However, we are a long way off from that stage. At this juncture, it is imperative to get the planning and strategic operations right. To do that, we need to understand and plan for market demand, willingness to pay, siting of mobility hubs or vertiports, noise, and safety. These are all services that RSG offers and that could be combined as part of an advanced aerial mobility study.
What strategies or regulations would support the safe and equitable deployment of these technologies?
The private sector generally wants to get its product to market quickly, so the focus is often on product development. Frequently, this can mean the development planning and strategic operations are lagging. Many companies work to address both, but few cities are planning for AAM and UAS to operate efficiently in their regions.
Plenty of testing and development of eVTOLs is underway, however. Once flight operations occur within a given test city, more committed attempts to scale up planning efforts will follow. As far as strategies and regulations, multiple stakeholders will provide input into the process.
Consider, for example, that most commercial flights utilize airports. This will not necessarily be the case with eVTOLs, which would operate within a mixed urban environment. Most AAM operations would use “vertiports” specifically designed for eVTOLs. This reality requires additional considerations of issues such as noise, visual pollution, and safety.
Locating vertiports to attract a high number of passengers will be essential to the long-term viability of any service. In addition, planners will need to consider whether vertiports should support a single operator or multiple operators. With many cities experiencing housing shortages, increasing density by building higher will allow for more residents. That said, planning for vertiports will also need to consider the surrounding land uses to facilitate flight operations.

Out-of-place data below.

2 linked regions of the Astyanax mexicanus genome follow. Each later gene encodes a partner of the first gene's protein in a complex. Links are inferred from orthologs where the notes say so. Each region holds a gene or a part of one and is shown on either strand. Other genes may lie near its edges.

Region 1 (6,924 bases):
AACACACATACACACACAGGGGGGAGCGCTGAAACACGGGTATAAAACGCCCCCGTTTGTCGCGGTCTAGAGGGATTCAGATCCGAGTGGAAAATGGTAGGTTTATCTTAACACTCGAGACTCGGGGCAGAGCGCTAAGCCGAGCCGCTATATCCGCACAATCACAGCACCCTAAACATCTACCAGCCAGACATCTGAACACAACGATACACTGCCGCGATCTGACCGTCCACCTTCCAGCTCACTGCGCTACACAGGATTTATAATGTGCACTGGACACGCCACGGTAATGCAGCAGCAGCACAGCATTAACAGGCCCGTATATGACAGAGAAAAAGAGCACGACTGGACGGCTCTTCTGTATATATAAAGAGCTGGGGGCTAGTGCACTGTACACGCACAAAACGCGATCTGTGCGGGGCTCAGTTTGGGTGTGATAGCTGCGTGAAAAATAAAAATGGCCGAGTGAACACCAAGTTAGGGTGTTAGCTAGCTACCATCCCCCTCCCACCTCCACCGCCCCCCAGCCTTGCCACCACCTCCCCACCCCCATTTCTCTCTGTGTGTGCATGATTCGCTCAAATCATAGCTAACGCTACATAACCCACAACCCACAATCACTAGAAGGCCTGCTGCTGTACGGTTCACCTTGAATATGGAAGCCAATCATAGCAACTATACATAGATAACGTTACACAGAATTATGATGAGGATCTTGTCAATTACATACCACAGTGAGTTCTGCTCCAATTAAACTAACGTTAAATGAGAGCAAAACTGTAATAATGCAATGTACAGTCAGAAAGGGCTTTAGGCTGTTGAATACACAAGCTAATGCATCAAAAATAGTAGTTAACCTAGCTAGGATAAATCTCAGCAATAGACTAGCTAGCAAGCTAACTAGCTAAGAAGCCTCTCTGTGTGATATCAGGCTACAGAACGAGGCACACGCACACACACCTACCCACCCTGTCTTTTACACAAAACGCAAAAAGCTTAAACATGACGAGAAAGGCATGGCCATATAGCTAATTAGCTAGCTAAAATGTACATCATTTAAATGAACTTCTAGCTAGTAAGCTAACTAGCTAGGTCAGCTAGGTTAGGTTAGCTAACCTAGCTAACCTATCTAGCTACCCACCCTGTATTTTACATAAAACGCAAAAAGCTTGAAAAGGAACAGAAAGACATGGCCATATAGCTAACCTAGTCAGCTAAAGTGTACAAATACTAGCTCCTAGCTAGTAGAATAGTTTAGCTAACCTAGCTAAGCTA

Can you talk about RSG’s work in the AAM/UAS space? Can you also speak to how this work relates to research you did in fulfillment of your EMBA?
RSG has consulted in the AAM/UAS space, including for both public and private sector entities. This work has ranged from providing market-size estimates for AAM services to examining noise emissions from UAS operations.
Currently, RSG is applying our breadth of expertise as part of an ACRP synthesis project (ACRP Synthesis 11-03/Topic S03-17) that will compile research done to date on an airport-centric vision of an advanced air mobility future. By airport-centric, this just means the AAM/UAS vehicles would utilize the infrastructure provided by legacy/existing airports.
Prior to joining RSG, I investigated (as part of my EMBA) the feasibility of a parcel hub capable of sending and receiving packages within an urban area. The idea stemmed from seeing companies like Amazon, DHL, and others conducting testing on package delivery by UAS. Once the green light occurs for wide-scale deployment of this technology, UAS operations will require infrastructure.
However, my research found that only 50% of respondents liked the idea of delivery by UAS. Even fewer wanted to pay more for the service when compared to traditional ground-based delivery options. Moreover, regulatory challenges are still being sorted through, delaying the launch of the project until after 2025.
However, part of my interest in conducting the study was to understand (as a no-risk start-up through an EMBA course) what was required to develop a business plan in this space. Through that research, my team spotlighted multiple hurdles. This, in turn, pushed us toward a new UAS delivery project with a positive return on investment for companies providing drones as a service.
Jonelle Hanson, AICP, is a Director at RSG, where she facilitates the deployment of emerging mobility modes by researching how to adapt clients' planning processes to new technologies. She has also worked closely with drone start-up companies and cities on use cases to bring UAS to the market.